Last week former Martha Stewart CEO Susan Lyne announced that she would be joining online luxury e-commerce start-up Gilt Groupe. Since departing Martha Stewart in June — she’d initially stepped back when Stewart was serving jail time — rumors had been rampant that she might be tapped by Time Inc. as their new CEO, instead the former ABC TV exec (she was credited for pushing Lost and Desperate Housewives) made the jump to online. FBNY caught up with Lyne and asked her about the change, how this role would differ from what she’d done before, and whether Wall Street’s recent crash has caused her to reconsider her decision.
1. Surrounding your departure from Martha Stewart there was a lot of talk about you moving over to Time Inc. Instead you’ve decided to transition online. What was it that attracted you to Gilt and the online world?
There were all kinds of rumors about where I was heading. Ann Moore and I are good friends and I think people jumped to conclusions because they saw us together. But the online world is incredibly compelling right now. There’s an energy and optimism you just don’t see in other channels. The rate of growth in online, the constant innovation, the low barriers to entry, all make it a magnet for the best creative and business talent. And Gilt is a great example of that. It’s a fantastic idea that was immediately embraced by consumers. The team is really impressive. And the opportunities for growth are enormous.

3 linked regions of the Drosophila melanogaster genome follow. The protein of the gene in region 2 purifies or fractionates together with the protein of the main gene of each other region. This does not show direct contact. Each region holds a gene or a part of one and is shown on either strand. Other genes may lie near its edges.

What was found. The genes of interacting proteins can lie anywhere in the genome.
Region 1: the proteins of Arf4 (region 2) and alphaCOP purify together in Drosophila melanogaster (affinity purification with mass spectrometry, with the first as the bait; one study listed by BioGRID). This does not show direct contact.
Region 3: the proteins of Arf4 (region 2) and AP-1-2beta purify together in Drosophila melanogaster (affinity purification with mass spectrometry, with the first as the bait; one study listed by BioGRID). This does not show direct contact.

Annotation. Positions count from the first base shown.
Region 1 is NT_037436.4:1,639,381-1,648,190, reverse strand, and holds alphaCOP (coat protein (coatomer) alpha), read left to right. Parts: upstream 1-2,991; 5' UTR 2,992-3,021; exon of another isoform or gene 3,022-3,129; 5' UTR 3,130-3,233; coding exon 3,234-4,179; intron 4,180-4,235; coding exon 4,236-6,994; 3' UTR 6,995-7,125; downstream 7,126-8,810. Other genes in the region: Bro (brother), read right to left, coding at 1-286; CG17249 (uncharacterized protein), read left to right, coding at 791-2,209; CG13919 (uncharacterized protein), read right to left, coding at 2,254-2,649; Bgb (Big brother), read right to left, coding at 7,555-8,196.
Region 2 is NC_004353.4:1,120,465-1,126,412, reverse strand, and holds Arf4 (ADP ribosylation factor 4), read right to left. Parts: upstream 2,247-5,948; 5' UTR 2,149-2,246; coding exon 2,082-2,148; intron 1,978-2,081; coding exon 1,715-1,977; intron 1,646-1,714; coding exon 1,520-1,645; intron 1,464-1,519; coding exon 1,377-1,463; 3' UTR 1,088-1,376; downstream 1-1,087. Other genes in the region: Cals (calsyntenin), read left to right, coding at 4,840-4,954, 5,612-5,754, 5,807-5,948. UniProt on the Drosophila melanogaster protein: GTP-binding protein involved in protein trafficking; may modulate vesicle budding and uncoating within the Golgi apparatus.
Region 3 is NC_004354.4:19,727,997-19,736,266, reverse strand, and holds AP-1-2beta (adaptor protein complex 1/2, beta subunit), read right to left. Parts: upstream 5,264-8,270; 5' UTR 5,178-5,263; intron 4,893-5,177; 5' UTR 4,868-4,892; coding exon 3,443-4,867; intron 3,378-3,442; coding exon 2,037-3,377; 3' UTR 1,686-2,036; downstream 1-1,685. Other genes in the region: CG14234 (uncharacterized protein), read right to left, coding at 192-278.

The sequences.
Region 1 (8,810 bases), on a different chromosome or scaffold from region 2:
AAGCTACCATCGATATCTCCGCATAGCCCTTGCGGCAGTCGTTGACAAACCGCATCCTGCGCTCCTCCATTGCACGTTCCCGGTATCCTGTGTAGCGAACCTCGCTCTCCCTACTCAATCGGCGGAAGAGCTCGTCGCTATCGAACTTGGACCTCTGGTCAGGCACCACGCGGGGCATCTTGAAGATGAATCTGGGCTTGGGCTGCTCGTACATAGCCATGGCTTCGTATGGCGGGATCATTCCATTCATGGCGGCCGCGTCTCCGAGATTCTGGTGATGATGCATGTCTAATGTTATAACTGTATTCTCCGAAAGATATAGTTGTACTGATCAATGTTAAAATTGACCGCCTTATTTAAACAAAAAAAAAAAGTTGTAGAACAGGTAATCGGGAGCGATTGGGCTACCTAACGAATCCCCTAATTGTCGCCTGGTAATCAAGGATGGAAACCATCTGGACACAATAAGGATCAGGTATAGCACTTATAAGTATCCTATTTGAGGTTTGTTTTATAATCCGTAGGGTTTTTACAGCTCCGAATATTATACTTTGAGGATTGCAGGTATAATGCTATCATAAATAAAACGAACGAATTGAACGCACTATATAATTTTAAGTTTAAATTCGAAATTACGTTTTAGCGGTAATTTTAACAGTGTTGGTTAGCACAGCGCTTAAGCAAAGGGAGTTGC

2. Martha Stewart embodies a certain lifestyle, which the brand strives to make accessible to everyone. Gilt is a membership-only ecommerce site for high-end fashion. How will the challenges of running Gilt differ from what you’ve done before? And what will be the similarities?
I think the key word in your question is “brand.” Every great consumer-facing company starts with a brand promise to its customer: this is what we will deliver; this is how we will make your life better, or easier, less complicated, more fun. Each job I’ve held had a different core customer and a different brand promise. The key is never forgetting who you serve and what they count on you for.
3. As we mentioned, Gilt is a luxury, members only, ecommerce site. Has this week’s market crash changed your thinking about your new position? Why or why not?
Not at all. That’s not to say that Gilt won’t evolve as it grows. But, if anything, I think the macro-economic challenges we’re facing make GG an even better bet. We should become an increasingly important outlet for our brand partners and a more attractive resource for our members.
4. What changes to you foresee bringing to Gilt Group? And how will the deepening financial crisis affect your future plans for Gilt?
I wouldn’t characterize them as changes. I’m very committed to protecting and building our core business. But I also believe there are multiple opportunities to grow this business — and we have the team in place to execute on those opportunities. That said, I’ve been here for a week, so it would be a little presumptuous to lay out a long-term plan right now. Ask me again in a few months.
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